Caroline Hunter answers questions from passersby as she demonstrates her particular style of painting using negative space during the TD Art Gallery Paint In on Moss St.

Hunter limits her palette

Bowker Creek Brush Up draws artists and those looking to ask questions

For someone who only started painting in 2000, Caroline Hunter has certainly made a splash in the art world.

After only a few years as an artist, she was invited to join the Oak Bay Artists Studio Tour, and quickly after was also accepted into the Sidney Fine Arts show. In 2009, with less than a decade of professional experience, Hunter was elected to Associate Signature Status by the Federation of Canadian Artists in recognition of her talents and passion for capturing her environment on canvas.

She may have only picked up a brush 14 years ago, but Hunter has been channelling a creative streak for as long as she can remember.

“I’ve always drawn, as a child, and actually designed clothes,” she said.

This particular talent developed into a unique opportunity when she was just 20 years old; in the year before she moved to Canada, Hunter designed original gowns for guests who attended the coronation of Queen Elizabeth II in 1953.

More than three score later, Hunter, now 81, continues to challenge her limits and take on new experiences.

She participated in the TD Art Gallery Paint-In this year for the first time, and found it exciting.

“The people are so warm and friendly,” she said. “When I was 80, I thought I was too old, but when I turned 81, I thought ‘what the heck?’” She’ll next be demonstrating her talents at the 10th annual Bowker Creek Brush Up on Aug. 10, something she’s enjoyed being a part of for more than half its history.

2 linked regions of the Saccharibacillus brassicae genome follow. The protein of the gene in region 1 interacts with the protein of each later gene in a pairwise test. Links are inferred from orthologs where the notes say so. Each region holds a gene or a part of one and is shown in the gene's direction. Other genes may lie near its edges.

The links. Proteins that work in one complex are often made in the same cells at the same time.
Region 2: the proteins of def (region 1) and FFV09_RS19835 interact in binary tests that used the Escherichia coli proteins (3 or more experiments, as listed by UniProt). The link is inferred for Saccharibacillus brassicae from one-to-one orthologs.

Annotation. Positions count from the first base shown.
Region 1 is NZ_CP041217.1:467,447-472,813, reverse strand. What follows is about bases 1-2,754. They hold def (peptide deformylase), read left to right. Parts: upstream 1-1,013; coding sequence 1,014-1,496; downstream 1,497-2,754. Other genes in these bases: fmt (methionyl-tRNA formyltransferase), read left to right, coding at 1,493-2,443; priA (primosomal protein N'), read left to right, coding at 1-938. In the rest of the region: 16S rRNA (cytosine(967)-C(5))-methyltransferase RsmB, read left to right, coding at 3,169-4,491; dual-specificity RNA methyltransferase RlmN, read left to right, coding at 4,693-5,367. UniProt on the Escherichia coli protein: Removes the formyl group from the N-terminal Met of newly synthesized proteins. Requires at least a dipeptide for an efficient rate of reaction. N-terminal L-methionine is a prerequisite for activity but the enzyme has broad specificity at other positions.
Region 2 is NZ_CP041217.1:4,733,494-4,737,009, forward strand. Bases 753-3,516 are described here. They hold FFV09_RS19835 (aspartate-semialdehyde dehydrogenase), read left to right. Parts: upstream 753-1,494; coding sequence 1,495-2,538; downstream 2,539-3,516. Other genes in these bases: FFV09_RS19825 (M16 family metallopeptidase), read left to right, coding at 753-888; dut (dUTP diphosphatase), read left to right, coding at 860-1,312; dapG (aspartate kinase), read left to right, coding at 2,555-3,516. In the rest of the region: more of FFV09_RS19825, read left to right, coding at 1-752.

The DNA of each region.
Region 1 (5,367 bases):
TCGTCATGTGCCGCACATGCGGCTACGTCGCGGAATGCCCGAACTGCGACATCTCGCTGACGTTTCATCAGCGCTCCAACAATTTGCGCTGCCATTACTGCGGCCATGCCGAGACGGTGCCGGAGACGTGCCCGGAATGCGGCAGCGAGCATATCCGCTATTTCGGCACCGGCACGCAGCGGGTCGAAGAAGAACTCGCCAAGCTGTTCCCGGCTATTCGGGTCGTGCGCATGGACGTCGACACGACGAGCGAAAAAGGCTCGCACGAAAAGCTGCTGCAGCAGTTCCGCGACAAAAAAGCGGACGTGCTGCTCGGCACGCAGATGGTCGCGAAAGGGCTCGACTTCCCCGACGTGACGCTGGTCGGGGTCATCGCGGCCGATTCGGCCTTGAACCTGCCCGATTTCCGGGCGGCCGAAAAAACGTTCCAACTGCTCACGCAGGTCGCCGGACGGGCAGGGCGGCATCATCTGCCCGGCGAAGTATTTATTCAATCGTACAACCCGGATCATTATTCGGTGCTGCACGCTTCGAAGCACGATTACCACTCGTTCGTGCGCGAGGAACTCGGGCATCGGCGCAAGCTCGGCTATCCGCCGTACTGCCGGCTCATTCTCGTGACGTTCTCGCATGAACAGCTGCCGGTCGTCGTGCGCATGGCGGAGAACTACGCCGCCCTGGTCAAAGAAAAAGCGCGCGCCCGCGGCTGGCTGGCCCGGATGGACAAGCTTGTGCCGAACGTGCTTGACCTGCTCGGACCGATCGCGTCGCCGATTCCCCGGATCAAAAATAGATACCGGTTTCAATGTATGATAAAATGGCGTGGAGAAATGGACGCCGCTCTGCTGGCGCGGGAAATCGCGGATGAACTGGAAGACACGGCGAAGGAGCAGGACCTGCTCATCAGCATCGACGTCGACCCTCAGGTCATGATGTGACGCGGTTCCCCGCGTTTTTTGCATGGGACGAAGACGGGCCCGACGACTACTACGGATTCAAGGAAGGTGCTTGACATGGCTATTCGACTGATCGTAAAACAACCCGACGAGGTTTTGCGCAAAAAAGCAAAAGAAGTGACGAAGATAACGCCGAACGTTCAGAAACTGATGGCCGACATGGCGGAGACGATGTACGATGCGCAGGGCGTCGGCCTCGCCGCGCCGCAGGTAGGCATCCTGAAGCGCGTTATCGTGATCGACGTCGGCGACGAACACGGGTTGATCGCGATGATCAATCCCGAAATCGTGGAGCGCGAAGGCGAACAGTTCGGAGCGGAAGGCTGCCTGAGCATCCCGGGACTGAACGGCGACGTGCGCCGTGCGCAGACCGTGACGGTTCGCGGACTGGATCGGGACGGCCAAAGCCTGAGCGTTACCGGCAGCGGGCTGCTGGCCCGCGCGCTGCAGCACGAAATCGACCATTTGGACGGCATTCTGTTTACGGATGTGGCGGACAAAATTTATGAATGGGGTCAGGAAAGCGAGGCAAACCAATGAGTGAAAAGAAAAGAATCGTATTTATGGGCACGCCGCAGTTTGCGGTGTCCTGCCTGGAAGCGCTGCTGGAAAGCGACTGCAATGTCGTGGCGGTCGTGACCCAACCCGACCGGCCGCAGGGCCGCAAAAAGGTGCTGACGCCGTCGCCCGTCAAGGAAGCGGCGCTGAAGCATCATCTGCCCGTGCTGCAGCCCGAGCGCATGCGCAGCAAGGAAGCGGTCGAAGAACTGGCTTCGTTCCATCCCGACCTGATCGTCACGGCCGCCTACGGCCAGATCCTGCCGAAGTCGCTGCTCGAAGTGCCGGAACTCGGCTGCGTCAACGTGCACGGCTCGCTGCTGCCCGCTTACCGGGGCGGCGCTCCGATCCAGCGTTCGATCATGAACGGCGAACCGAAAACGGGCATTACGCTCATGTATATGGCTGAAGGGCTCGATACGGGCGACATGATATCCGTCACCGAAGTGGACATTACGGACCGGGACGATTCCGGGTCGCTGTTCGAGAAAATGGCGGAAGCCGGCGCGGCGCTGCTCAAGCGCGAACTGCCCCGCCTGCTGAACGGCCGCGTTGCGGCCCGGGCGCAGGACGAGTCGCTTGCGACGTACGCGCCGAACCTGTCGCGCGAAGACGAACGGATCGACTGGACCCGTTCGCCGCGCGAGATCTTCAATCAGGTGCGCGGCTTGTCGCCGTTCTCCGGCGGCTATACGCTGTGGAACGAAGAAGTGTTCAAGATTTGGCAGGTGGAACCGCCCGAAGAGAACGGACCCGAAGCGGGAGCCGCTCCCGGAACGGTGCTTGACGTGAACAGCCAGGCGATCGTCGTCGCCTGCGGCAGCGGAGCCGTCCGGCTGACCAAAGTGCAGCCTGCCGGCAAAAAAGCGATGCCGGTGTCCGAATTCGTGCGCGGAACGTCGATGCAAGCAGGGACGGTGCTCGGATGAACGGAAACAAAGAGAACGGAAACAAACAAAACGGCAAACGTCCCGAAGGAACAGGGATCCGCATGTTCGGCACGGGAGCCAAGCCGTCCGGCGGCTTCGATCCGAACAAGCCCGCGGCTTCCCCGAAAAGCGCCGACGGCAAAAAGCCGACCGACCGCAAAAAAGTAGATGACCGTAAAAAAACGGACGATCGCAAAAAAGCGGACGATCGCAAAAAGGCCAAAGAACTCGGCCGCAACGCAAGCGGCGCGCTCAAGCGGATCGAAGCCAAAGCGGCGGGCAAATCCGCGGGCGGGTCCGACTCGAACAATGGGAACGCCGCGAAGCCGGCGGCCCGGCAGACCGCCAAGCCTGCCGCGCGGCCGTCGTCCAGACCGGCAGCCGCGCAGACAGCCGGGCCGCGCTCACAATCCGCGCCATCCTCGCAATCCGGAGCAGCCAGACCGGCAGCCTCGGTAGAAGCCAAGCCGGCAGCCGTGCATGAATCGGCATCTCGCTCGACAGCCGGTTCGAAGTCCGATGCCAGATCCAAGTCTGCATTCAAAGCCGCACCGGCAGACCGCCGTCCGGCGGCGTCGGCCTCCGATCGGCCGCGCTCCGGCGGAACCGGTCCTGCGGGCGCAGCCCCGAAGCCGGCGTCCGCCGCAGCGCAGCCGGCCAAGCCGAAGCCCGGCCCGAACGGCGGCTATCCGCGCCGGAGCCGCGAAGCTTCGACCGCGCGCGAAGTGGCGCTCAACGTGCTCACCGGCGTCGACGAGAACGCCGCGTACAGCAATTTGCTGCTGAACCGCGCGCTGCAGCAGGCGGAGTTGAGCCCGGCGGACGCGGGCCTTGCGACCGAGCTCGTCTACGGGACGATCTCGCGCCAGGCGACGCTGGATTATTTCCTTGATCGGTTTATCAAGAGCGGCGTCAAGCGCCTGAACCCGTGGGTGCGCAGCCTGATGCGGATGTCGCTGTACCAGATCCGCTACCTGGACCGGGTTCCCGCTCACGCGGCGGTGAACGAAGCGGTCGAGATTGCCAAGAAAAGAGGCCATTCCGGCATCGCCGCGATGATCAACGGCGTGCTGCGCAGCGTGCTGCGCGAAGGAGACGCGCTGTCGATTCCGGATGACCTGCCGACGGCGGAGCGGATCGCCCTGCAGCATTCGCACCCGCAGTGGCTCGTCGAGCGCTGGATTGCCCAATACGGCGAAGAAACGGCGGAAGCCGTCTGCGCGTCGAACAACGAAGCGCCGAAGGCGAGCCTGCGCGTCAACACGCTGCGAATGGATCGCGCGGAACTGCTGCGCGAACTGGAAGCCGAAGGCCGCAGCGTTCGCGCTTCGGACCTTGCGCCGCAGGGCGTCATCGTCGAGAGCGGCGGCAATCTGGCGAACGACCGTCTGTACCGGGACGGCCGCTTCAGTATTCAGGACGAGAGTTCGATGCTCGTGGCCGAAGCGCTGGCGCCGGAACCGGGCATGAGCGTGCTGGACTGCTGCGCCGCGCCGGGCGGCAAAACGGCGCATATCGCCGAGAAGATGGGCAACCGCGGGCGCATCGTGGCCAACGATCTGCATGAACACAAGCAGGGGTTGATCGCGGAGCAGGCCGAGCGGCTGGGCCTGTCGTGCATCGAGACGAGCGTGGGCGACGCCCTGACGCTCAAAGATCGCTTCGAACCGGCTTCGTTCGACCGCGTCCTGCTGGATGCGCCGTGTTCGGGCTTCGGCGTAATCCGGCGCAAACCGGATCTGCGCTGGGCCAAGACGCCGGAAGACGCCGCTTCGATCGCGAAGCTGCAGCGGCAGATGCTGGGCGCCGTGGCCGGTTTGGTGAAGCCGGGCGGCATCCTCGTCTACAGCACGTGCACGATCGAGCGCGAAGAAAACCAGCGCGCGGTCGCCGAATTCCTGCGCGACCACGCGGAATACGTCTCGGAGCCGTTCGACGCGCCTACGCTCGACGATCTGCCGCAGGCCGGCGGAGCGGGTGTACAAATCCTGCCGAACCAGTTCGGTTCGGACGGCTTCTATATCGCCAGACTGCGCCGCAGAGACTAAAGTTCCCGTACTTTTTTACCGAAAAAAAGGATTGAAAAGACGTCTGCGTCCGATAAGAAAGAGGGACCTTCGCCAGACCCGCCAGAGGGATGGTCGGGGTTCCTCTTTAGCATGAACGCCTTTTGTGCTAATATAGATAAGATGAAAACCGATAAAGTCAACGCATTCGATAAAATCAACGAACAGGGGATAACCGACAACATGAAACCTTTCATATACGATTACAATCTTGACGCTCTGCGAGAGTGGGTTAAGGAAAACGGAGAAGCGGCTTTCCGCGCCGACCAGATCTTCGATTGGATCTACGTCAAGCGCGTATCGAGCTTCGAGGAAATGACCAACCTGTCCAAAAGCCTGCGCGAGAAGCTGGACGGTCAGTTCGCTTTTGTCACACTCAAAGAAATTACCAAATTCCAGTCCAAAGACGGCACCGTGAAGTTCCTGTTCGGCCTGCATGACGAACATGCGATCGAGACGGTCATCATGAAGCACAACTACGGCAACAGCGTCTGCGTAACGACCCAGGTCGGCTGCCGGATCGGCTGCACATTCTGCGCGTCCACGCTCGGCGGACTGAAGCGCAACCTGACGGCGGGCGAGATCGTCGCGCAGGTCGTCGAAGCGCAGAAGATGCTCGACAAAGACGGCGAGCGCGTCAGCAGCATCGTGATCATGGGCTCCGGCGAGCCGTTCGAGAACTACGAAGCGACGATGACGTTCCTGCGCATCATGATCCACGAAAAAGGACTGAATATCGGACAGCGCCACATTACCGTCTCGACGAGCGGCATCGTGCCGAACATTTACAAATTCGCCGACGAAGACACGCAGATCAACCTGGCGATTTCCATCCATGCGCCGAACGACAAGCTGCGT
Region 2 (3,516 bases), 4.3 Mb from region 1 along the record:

“I love the location,” she said of the Brush Up. “I think it’s a beautiful spot, and I happen to be right by the creek.”

She was introduced to the event through the other artists in the area and through the Oak Bay Community Artists Society, which organizes the Brush Up and is also involved with the Artists Studio Tour twice yearly.

Much of Hunter’s work is based on her particular brand of negative space painting, which lends a strong sense of balance to the finished image, she said.

“I underpaint, cover the canvas with dark red and dark blue, and paint the lightest colours last,” she said. “It’s so much fun. The fewer colours you use, and the more you keep some of the same colour throughout, the more it’s balanced.”

Hunter is also known for her extremely limited palette. She uses as few as five base colours, and blends all her greens from scratch.

Spectators wandering through the Brush Up are likely to see her working in her first love, watercolour, and she’s always happy to chat and answer questions.

Above all, she’s looking forward to painting under the dappled shade of Garry oaks and bigleaf maples.

 

“It’s a magical spot.”